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The Benefits of Art for Older Adults

"Art is unquestionably one of the purest and highest elements in human happiness. It trains the mind through the eye, and the eye through the mind. As the sun colours flowers, so does art colour life." ― John Lubbock

It is a commonly known saying that the scientific fields allow us to live, while the humanistic ones give us a reason to. Rarely are things this binary, however. Art, too, allows us to live in ways that may be surprising. It fosters skills and cognitive health that is especially beneficial to older adults. With our Art Together group beginning its run, we welcome you to learn about some of the amazing benefits of participating in art activities.


Art can benefit a person in so many ways, especially as we age. Below are some examples of the benefits:

Increased Motor Skills:


  • With age often comes declining motor skills and arthritis, which can make it seem as if art, which usually requires the use of one's hands, might be out of reach for older adults. Quite the opposite is true. While it may be more difficult to begin, or may cause some pain if done for too long, the benefits of slowly easing yourself into art are immense.

  • Creating art, such as through drawing, painting, weaving, sewing, knitting, crocheting, or playing music, all work on the hands and mind, increasing hand to eye coordination. Motor skills, which often decline in later life, are tested and strengthened with activities that can be adjusted to the comfort level of the participant. Painting with acrylic, for example, puts less stress on the hands than drawing, and crocheting requires less fine motor skills and works better for shaking hands than painting.

  • Cortical activity rises, giving the brain a good work out, when art is engaged. Art has a significant higher success rate in increasing cortical activity than rote motor tasks, and it comes with the other benefits outlined here! (King, et al., 2017)

Cognitive Stimulation:


  • As with motor skills, art helps strengthen cognitive function. When drawing, the artist (which refers to any person who has the courage to pick up a pencil!) must go through many steps in order to create;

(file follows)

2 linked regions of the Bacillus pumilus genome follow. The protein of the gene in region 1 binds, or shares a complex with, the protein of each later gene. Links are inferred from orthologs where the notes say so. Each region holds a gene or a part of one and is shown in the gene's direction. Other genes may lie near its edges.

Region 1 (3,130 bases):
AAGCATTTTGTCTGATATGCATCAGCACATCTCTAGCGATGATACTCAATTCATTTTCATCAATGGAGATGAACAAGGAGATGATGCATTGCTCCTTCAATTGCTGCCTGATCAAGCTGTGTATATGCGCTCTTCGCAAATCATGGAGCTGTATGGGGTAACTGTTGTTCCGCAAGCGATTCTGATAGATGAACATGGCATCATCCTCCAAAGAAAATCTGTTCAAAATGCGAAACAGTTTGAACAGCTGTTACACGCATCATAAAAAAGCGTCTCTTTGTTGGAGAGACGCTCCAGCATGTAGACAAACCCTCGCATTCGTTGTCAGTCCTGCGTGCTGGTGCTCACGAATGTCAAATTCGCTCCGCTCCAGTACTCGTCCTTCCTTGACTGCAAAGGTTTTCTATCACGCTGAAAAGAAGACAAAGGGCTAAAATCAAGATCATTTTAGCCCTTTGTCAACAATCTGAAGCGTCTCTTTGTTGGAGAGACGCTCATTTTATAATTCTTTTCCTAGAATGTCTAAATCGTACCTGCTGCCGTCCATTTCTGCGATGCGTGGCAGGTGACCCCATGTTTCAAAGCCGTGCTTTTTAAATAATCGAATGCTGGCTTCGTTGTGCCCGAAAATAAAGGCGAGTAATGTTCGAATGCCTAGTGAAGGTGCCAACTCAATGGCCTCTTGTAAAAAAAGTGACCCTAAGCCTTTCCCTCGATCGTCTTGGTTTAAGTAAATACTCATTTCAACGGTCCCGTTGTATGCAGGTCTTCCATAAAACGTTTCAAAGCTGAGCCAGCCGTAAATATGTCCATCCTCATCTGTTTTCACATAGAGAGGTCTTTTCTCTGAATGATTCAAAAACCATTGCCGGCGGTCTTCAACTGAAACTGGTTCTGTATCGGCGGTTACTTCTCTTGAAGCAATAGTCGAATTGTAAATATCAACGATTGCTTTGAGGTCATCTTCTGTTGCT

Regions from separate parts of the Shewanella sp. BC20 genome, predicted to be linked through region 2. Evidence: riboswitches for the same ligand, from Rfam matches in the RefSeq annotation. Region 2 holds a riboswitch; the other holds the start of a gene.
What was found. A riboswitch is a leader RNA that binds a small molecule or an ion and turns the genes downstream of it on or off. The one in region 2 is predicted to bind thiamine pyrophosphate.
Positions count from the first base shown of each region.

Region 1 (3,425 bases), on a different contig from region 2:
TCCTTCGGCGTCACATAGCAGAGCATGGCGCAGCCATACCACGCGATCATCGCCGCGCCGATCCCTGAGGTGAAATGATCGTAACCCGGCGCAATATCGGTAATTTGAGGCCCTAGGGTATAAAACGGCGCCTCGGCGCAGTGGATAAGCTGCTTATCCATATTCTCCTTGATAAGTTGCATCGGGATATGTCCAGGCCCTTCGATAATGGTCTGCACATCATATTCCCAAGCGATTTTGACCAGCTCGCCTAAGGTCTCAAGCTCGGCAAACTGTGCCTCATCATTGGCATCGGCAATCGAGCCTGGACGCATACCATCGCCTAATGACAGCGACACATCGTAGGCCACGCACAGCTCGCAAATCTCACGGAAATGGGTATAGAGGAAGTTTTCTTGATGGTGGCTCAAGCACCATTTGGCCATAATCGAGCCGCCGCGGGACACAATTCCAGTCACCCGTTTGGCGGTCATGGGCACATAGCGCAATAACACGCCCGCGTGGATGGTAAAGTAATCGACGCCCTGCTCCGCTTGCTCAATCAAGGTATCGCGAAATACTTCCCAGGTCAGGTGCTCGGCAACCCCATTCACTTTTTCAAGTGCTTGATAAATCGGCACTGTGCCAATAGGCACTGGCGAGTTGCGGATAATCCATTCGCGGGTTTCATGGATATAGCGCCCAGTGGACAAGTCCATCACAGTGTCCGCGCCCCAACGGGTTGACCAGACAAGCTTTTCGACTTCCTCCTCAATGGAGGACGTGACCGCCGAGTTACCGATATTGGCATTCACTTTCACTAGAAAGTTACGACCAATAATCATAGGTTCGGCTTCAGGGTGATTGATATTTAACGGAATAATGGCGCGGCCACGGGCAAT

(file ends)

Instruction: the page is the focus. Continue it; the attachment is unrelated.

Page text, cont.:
• they must use their skill of imagination and pattern creation to discover an idea of what to draw;

  • they may use their skills of memory to think back on something they've seen before, such as a flower, and try to recreate its shape;

  • they must use their motor skills to connect the image in their mind with what their hands are creating;

  • they must think critically of color, if using it, and how they connect (do these two colors look good together? Is this a good color to use for this part?);

  • often, they have to use patterns, math, and counting simple numbers when crocheting or sketching out their ideas;

  • with abstract arts, the artist may need to not only imagine a real object, but then use their creative skills and pattern finding skills to abstract and simplify the image in their mind to create their abstract work

It leads to Improved Mood and Self Esteem:

Life beats down and crushes the soul and art reminds you that you have one.

― Stella Adler

  • Art helps boost mood in a number of ways, including by lowering symptoms of depression (Ilali, 2018) and anxiety (Shella, 2017).

  • Creating a piece of artwork you are proud of helps boost self-esteem.

  • Art, as any skill, is something you can practice and improve; that improvement will make you feel better, like you've progressed, and will give you that sweet dopamine hit!

  • The often repetitive action of drawing and other art types can be relaxing.

Social Connections and Communication:

While drawing I discover what I really want to say.

― Dario Fo

  • Art allows for a different level of communication; emotions that may not be easily said could be painted with a stroke of a brush. As Henry Ward Beecher once said, “Every artist dips his brush in his own soul, and paints his own nature into his pictures.”

  • Those who are unable to communicate or have issues doing so could convey their emotions through art. One example may be children, who don't yet know all the words but know angry harsh lines, but older adults who suffer from dementia may also find this means of communication fulfilling.

Art has a great effect on people, and though it is a skill that can be honed, the creation of art is open to everyone, as are all of the benefits. If you'd like to further your own journey into art, please sign up for our Art Together group!



Written by Aleksandra Bator


Additional reading:

Art Therapy Association

Art Therapy Blog

AARP on Art and Dementia


References:


Ilali, E. S., Mokhtary, F., Mousavinasab, N., & Tirgari, A. H. (2018). Impact of Art-Based Life Review on Depression Symptoms Among Older Adults. Art Therapy: Journal of the American Art Therapy Association, 35(3), 148–155. https://doi-org.proxy.library.stonybrook.edu/10.1080/07421656.2018.1531276


King, J., Knapp, K., Shaikh, A., Fang Li, F., Sabau, D., Pascuzzi, R., & Osburn, L. (2017). Cortical activity changes after art making and rote motor movement as measured by EEG: A preliminary study. Biomedical Journal of Science & Technical Research, 1 (4). Open Access at DOI:10.26717/BJSTR.2017.01.000366.


Shella, T. (2017). Art therapy improves mood, and reduces pain and anxiety when offered at bedside during acute hospital treatment. The Arts in Psychotherapy, 57, 59-64.


Wyatt-Brown, A. M. (2016). Dementia arts: Celebrating creativity in elder care, By Gary Glazner. Educational Gerontology, 42(4), 292–293. https://doi-org.proxy.library.stonybrook.edu/10.1080/03601277.2015.1109407

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